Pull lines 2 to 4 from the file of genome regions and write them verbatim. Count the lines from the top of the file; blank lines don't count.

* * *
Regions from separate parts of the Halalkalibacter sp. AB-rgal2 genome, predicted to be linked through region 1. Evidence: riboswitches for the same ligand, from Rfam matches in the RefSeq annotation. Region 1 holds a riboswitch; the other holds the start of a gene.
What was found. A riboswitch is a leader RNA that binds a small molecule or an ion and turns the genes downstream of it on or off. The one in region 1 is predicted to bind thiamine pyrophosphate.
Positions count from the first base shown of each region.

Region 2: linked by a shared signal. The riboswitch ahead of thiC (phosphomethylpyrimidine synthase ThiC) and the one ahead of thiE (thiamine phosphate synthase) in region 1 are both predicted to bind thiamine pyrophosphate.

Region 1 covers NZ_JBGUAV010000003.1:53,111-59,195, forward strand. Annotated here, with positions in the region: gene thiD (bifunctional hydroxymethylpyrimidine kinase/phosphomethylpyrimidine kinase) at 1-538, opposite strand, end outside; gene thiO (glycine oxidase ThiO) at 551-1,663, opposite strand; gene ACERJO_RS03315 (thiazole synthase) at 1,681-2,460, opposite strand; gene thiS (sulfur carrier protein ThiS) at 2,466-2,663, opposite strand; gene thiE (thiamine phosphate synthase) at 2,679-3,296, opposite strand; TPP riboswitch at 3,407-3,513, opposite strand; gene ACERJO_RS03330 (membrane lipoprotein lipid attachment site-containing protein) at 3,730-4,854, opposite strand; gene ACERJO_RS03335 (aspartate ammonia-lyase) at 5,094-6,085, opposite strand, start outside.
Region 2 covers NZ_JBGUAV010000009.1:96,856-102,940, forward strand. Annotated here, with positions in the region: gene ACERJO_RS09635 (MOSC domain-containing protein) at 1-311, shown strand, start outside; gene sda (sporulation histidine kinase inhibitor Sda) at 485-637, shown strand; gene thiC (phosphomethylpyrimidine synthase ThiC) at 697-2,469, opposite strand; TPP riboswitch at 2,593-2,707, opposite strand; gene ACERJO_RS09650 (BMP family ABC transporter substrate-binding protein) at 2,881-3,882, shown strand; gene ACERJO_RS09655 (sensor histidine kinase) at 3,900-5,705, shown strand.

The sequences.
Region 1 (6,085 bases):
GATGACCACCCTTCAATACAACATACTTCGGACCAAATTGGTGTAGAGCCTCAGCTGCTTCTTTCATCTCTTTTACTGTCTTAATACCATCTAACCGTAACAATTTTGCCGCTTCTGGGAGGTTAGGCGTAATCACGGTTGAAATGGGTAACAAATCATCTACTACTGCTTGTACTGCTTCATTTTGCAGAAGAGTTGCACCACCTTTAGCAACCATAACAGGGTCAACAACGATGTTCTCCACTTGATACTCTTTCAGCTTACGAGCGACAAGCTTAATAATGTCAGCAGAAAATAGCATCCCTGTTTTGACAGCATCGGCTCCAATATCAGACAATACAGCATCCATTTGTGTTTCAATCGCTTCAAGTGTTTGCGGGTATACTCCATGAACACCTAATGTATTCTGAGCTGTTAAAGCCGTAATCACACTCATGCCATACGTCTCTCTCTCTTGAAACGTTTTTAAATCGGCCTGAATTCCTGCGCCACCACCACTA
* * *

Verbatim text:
What was found. A riboswitch is a leader RNA that binds a small molecule or an ion and turns the genes downstream of it on or off. The one in region 1 is predicted to bind thiamine pyrophosphate.
Positions count from the first base shown of each region.

Region 2: linked by a shared signal. The riboswitch ahead of thiC (phosphomethylpyrimidine synthase ThiC) and the one ahead of thiE (thiamine phosphate synthase) in region 1 are both predicted to bind thiamine pyrophosphate.